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    Just do a lot of basics. Demian Maia's 'Science of BJJ' is a great series, he really breaks everything down. Focus a lot on defense and escapes early, don't worry too much about subs right at the beginning. I would also recommend Saulo Ribeiro's book 'Jiu Jitsu University'. It's a great reference text.

    I would be careful about starting out with any really distinct stylistic influences. So for example, Eddie Bravo's stuff or Marcelo Garcia's. I love both those guys, especially Marcelo, but their styles are very unorthodox and won't work for everyone.

    Drill the basics to death, and roll a lot without worrying about tapping one another.
     
  14. Clinchster

    Clinchster Green Belt

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    me and my brother did the exact same thing you are doing now, we ate every ounce of bjj up! I'd lurk on these forums, read magazines, and you tube it up. We would find techniques we thought were simple and effective and we would drill the living hell out of them! and honestly, when we went to our first grappling gym we subbed a lot of the whitebelts and often stalemated the blues (pretty much playing strictly defense) Now, we THOUGHT we had a pretty good grasp on how to grapple, but good god we had no idea! Especially when we rolled with purples or browns.
    The only reason the lower belts didn't just beat the brakes off us was because their fundamentals weren't good enough to exploit our weaknesses. So moral of the story is, garage grappling is better than nothing if you're smart about it...but nothing beats a real instructor and rolling with people who know how to grapple.
     
  15. El Arquitecto

    El Arquitecto White Belt

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    Thank you, this advice is great :)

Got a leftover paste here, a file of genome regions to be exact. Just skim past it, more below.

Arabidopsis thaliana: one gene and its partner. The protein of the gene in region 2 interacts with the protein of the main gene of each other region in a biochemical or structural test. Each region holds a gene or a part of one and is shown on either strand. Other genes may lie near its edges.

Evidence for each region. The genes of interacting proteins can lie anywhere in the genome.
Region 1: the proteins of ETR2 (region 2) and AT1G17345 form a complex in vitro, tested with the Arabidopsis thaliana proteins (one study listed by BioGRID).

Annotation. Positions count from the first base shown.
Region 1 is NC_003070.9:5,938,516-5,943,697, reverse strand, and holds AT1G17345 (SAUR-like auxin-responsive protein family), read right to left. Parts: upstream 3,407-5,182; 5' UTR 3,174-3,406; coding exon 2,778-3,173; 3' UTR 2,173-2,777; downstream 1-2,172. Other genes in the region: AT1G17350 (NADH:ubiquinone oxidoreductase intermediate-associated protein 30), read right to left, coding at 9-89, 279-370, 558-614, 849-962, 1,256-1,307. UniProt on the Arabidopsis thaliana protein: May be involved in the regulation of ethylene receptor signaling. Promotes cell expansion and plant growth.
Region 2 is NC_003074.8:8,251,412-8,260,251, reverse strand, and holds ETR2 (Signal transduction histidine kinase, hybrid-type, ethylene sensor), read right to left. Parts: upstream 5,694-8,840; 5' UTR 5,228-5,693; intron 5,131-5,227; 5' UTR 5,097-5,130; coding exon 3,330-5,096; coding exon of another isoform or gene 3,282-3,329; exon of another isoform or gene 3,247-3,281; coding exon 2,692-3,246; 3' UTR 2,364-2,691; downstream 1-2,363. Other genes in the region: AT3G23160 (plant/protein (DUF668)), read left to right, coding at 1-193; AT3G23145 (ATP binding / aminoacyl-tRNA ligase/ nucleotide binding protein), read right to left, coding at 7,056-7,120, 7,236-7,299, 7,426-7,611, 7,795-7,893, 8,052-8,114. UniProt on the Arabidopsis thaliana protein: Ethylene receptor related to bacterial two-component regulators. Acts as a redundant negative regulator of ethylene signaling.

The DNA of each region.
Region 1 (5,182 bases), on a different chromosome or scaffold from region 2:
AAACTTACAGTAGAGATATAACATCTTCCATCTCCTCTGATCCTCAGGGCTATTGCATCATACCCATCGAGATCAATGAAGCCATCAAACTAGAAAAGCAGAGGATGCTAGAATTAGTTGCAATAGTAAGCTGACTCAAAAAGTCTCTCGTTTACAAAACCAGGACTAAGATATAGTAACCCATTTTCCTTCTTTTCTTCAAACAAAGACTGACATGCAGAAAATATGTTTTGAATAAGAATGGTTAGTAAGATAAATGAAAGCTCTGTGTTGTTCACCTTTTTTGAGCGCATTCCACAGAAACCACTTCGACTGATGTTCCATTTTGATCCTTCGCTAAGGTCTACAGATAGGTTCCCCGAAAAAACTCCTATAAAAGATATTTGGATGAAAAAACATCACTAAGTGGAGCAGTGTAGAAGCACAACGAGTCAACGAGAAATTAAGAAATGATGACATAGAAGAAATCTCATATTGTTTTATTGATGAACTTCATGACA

16. El Arquitecto

    El Arquitecto White Belt

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    Thanks a lot for sharing your story with me :) It's an inspiring read. Take care
     
  17. An end for

    An end for Purple Belt

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    I think that, other than potential injuries, there isn't much to be worried about. At the very least, you will know not to leave your neck hanging out to be choked quickly. Be careful, and check the resources here on this thread.

    Of course, look for quality instruction and attend it as much as possible. You might not be able to attend 6 times a week, but if there's a school you can attend, even if it's far and you can only go once a month, it's better than just rolling at home against people who know nothing about grappling, not to mention that you can have a talk with the teacher and the students and maybe find someone closer to you who can teach you a few things. Everything can be solved with a chat. There are always people interested in BJJ who absolutely can't attend any classes. Sometimes, all that it takes for a new timeslot to open is having interested students. Not to mention that you can always find fellow enthusiasts who could end up joining you for your training sessions at home, some with some actual training, or at least, the extra 10 bucks to help with the gas to attend a training session in a distant school.